With a remake in the works, it’s time now to re-evaluate The Man who Shot Liberty Valance. Wikipedia informs us that the iconic film director John Ford considered it his favorite film. And critic Roger Ebert wrote that each of the ten Ford/Wayne westerns is “… complete and self-contained in a way that approaches perfection”, and singled out Liberty Valance as “the most pensive and thoughtful” of the group.
It begins with a much too long expository scene. Senator Ransom “Ranse” Stoddard (played by James Stewart made up to be well into his seventies) along with his wife Hallie (Vera Miles) return to the frontier town of Shinbone, to attend the funeral of Stoddard’s old cowboy friend, Tom Doniphon (John Wayne). Oddly, the town newspaper editor never heard of Doniphon, despite his legendary reputation, made clear by Stoddard, who then relates both his and Doniphon’s story, at the editor’s behest.
The presence of a telephone at the railway station in the opening scene suggests that the story begins a little after the turn of the century, possibly 1905. Stoddard relates how he came to Shinbone years earlier as an idealistic young attorney, where he immediately was drastically assaulted by Liberty Valance during a stagecoach robbery. Can we assume this might have occurred 25 years earlier, perhaps around 1880? Stoddard, as a young attorney, would probably have been about 30 years old (Stewart is miscast here, as he was a little over 50 when he acted in Ford’s picture).
Now the location of the story is never revealed, but a big part of the plot revolves around “homesteaders” and “big ranchers.” The homesteaders (which include small landowners, small farmers, etc.) are in favor of statehood and the moneyed interests (cattle barons, etc.) oppose them. While historians inform us that for the most part the wild west was relatively non-violent (especially in comparison to what’s happening today, particularly in the big cities), there was one bloody conflict, the Johnson County War, which occurred in Johnson, Wyoming, between 1889 and 1893, which may have been the model for the conflict alluded to in Liberty Valance.One glaringly major omission we notice right away is that the hated “big ranchers” are never seen during the entire narrative. Instead, the sadistic criminal, Liberty Valance, is made out to be their enforcer. It’s hard to buy that idea since historically, the moneyed interests banded together and created an organisation, the Wyoming Stock Growers Association (the WSGA), which hired detectives to police the range—going after rustlers who were poaching on their land.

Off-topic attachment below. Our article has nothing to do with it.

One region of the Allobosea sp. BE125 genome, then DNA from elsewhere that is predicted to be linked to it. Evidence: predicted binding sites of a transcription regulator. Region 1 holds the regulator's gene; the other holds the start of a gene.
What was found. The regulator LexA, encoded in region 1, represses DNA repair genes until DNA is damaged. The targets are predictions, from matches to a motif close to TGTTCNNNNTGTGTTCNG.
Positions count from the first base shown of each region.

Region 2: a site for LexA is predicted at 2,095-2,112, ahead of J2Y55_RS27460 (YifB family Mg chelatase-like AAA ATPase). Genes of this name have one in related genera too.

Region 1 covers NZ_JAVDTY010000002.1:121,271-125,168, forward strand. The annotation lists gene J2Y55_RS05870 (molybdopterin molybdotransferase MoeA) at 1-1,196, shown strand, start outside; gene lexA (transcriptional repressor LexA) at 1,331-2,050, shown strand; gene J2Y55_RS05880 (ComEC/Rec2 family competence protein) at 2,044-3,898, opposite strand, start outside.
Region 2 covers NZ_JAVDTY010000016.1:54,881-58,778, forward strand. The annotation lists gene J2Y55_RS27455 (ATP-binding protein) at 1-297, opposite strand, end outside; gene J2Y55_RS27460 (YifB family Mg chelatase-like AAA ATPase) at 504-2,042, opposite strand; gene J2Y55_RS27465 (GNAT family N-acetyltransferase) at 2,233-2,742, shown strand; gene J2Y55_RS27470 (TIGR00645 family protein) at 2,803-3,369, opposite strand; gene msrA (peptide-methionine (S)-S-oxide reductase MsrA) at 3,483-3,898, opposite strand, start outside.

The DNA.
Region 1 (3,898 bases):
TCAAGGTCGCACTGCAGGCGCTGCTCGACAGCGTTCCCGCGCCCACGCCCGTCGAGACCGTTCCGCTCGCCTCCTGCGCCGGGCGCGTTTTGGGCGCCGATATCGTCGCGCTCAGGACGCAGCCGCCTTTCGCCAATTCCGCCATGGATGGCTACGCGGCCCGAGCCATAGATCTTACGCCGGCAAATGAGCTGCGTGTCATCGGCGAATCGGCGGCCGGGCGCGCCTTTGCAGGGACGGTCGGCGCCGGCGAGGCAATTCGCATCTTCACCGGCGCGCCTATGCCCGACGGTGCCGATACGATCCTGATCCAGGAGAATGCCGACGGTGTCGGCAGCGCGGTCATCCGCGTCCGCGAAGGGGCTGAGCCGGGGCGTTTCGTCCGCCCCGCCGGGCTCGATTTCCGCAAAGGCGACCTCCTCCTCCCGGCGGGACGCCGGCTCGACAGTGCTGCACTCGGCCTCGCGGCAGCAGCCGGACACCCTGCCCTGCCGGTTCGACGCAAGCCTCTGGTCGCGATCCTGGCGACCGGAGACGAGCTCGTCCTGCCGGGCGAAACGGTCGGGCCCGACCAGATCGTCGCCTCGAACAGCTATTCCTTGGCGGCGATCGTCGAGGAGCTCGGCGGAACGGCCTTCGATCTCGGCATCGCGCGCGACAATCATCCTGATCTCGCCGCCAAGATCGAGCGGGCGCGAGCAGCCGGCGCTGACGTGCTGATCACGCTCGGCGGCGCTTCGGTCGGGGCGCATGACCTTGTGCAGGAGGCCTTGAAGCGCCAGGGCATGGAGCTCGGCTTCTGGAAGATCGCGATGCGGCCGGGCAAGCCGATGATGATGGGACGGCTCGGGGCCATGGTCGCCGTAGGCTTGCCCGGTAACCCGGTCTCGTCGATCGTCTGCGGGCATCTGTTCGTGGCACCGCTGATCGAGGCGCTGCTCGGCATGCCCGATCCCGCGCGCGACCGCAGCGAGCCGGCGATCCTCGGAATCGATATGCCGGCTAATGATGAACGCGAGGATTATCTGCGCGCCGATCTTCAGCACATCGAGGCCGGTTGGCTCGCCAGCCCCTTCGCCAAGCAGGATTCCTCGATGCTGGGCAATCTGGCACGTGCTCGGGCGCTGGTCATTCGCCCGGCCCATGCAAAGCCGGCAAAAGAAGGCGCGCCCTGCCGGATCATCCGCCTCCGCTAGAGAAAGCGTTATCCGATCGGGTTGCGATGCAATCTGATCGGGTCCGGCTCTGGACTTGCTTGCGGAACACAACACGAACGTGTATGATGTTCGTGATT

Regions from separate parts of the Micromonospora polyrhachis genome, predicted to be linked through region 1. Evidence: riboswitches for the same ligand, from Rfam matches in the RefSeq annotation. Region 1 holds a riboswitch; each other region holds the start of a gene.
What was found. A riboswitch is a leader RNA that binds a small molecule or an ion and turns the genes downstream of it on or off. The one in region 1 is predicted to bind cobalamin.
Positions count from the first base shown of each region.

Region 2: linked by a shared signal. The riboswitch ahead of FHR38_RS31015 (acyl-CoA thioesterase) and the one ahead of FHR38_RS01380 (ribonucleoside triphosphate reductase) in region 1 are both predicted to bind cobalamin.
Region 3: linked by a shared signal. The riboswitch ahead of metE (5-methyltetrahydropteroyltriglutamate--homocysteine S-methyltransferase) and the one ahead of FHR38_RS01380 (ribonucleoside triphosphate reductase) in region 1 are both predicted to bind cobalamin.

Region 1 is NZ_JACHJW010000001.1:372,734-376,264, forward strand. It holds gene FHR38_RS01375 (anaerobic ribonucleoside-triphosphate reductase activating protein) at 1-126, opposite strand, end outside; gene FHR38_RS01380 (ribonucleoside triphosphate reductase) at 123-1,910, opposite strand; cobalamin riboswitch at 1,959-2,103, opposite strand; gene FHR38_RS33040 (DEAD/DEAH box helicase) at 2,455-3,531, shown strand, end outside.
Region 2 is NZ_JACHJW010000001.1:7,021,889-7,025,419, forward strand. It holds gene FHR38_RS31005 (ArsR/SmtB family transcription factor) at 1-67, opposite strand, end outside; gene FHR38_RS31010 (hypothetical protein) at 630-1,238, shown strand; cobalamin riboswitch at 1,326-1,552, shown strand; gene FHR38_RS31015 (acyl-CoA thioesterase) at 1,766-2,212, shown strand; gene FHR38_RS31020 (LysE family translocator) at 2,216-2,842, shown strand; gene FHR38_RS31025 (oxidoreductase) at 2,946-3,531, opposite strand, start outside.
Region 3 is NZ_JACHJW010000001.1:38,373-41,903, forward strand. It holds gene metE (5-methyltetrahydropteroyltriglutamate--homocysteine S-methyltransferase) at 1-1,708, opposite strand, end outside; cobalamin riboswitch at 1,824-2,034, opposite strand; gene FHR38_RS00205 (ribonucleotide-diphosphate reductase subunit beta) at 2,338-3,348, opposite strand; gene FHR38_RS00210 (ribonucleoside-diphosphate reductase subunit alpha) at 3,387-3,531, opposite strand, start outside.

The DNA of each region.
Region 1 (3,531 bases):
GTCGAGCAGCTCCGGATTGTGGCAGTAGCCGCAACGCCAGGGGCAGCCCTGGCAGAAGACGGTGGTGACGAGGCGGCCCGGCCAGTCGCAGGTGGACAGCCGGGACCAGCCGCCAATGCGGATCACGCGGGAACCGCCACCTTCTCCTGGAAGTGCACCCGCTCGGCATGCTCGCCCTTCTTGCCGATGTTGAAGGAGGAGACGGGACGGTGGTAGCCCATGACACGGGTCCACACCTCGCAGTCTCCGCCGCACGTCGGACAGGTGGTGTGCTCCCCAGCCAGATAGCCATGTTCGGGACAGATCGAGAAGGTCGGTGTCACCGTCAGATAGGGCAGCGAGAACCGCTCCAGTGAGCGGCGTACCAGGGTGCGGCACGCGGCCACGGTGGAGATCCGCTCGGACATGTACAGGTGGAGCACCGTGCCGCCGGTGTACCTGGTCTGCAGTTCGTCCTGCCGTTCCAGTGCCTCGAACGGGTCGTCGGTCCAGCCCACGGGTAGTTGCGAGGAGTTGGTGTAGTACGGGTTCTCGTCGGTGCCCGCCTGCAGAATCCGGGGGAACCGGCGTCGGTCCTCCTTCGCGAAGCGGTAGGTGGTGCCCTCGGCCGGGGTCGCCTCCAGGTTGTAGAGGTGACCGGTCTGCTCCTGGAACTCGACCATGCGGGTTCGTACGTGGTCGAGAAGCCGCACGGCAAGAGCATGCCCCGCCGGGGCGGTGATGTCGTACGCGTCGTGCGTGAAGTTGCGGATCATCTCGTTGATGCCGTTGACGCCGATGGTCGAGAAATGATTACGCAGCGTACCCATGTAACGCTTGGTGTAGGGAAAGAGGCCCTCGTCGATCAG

But even if you buy the idea that a criminal like Valance might have ended up as some kind of private contractor for the WSGA, the idea that everyone in the town of Shinbone was a milquetoast (epitomised by the bumbling sheriff played by Andy Devine), and was afraid to stand up to someone like Valance is absurd. Here, only Tom Doniphon has the guts to stand up to Valance, along with Stoddard (who advocates a non-violent approach).
After some small ranchers were falsely accused by WSGA detectives as “rustlers,” and were killed, the homesteaders formed their own organisation, the Northern Wyoming Farmers and Stock Growers’ Association (NWFSGA). As Wikipedia tells us, the WSGA hired 23 gunmen and 4 cattle detectives and ended up assassinating the head of the NWFSGA. Various dignitaries including a State Senator joined the gunmen and in response (now read this!) the Sheriff in the nearby town of Buffalo GATHERED A POSSE OF 200 MEN and ended up cornering the WSGA men at a ranch where there was a standoff for two days. Only the intervention of Federal troops on orders from President Benjamin Harrison prevented further bloodshed. So much for wimpy homesteaders!The cowardice of the townspeople in the film is contradicted by history, and the idea that Doniphon is the only man in town who can stand up to Valance, is absurd. There were tough characters on both sides of the range war, and a character like Valance would never have been allowed to get away with terrorising the populace as is depicted here. Why Doniphon doesn’t take Valance out before the climactic duel with Stoddard, makes little sense, considering Valance is already wanted for murdering two people during a robbery (not to mention the robbery of the stagecoach and Stoddard’s brutal beating, recounted by the elderly Senator as the beginning of the “break into Act 2”).
Another plot contrivance which I find hard to swallow is the idea that a Senator from the frontier would have taken up the mantle of pacifism during that time. The wimpy Stoddard is such a pacifist that he walks out after being nominated to represent the pro-Statehood forces in Congress. Why does he walk out? Because he feels guilty that he violated his pacifist precepts by shooting Liberty Valance. It’s only AFTER Doniphon reveals that it was he who shot Valance, that Stoddard has a change of heart. Now his guilt is assuaged and he can accept the nomination.
The only thing good about this film is the twist that it was Doniphon and not Stoddard who shot Liberty Valance. After the duel, the rest is anti-climactic. Wimpy Stoddard goes on to become Senator and Doniphon takes to the bottle, after he fails to “get the girl.” It’s odd that macho John Wayne accepted the Tom Doniphon part. Perhaps he liked the idea that the macho Doniphon was a flawed character who could so easily self-destruct.
I can’t but help also suggest that “Liberty” is a parable about McCarthyism considering the film’s release in 1962. Doniphon might have been a stand-in for McCarthy who took to the bottle after being censured by the Senate. The fight might have been justified but the methods weren’t. Doniphon must pay a price—and it’s the pacifist, Stoddard, who is ultimately rewarded.